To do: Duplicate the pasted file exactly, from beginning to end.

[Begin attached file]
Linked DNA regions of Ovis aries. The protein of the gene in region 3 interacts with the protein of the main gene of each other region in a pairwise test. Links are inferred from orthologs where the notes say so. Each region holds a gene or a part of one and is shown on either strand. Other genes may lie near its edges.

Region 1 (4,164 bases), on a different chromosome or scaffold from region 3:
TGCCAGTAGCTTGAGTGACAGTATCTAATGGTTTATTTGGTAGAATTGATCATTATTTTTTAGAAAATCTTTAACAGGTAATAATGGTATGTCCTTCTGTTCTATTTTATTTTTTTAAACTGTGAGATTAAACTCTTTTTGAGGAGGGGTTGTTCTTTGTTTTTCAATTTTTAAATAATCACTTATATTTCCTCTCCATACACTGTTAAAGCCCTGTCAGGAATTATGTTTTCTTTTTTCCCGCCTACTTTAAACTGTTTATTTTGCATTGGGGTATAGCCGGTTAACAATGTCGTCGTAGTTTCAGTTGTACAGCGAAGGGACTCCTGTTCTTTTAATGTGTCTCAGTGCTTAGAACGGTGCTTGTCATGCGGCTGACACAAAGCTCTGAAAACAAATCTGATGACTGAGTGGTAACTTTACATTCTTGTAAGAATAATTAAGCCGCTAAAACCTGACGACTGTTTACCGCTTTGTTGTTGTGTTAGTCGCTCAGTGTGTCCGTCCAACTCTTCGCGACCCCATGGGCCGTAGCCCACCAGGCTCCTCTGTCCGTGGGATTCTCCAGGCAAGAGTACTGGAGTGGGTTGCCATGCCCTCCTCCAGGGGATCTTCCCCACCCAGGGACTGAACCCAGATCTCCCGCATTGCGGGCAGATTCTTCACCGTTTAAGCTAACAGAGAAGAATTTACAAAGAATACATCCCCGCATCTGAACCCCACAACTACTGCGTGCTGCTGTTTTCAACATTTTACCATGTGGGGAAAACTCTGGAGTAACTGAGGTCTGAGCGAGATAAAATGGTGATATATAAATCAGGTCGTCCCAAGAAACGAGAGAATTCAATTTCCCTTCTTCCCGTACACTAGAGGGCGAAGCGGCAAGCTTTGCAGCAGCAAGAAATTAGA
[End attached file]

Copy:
Linked DNA regions of Ovis aries. The protein of the gene in region 3 interacts with the protein of the main gene of each other region in a pairwise test. Links are inferred from orthologs where the notes say so. Each region holds a gene or a part of one and is shown on either strand. Other genes may lie near its edges.

Region 1 (4,164 bases), on a different chromosome or scaffold from region 3:
TGCCAGTAGCTTGAGTGACAGTATCTAATGGTTTATTTGGTAGAATTGATCATTATTTTTTAGAAAATCTTTAACAGGTAATAATGGTATGTCCTTCTGTTCTATTTTATTTTTTTAAACTGTGAGATTAAACTCTTTTTGAGGAGGGGTTGTTCTTTGTTTTTCAATTTTTAAATAATCACTTATATTTCCTCTCCATACACTGTTAAAGCCCTGTCAGGAATTATGTTTTCTTTTTTCCCGCCTACTTTAAACTGTTTATTTTGCATTGGGGTATAGCCGGTTAACAATGTCGTCGTAGTTTCAGTTGTACAGCGAAGGGACTCCTGTTCTTTTAATGTGTCTCAGTGCTTAGAACGGTGCTTGTCATGCGGCTGACACAAAGCTCTGAAAACAAATCTGATGACTGAGTGGTAACTTTACATTCTTGTAAGAATAATTAAGCCGCTAAAACCTGACGACTGTTTACCGCTTTGTTGTTGTGTTAGTCGCTCAGTGTGTCCGTCCAACTCTTCGCGACCCCATGGGCCGTAGCCCACCAGGCTCCTCTGTCCGTGGGATTCTCCAGGCAAGAGTACTGGAGTGGGTTGCCATGCCCTCCTCCAGGGGATCTTCCCCACCCAGGGACTGAACCCAGATCTCCCGCATTGCGGGCAGATTCTTCACCGTTTAAGCTAACAGAGAAGAATTTACAAAGAATACATCCCCGCATCTGAACCCCACAACTACTGCGTGCTGCTGTTTTCAACATTTTACCATGTGGGGAAAACTCTGGAGTAACTGAGGTCTGAGCGAGATAAAATGGTGATATATAAATCAGGTCGTCCCAAGAAACGAGAGAATTCAATTTCCCTTCTTCCCGTACACTAGAGGGCGAAGCGGCAAGCTTTGCAGCAGCAAGAAATTAGA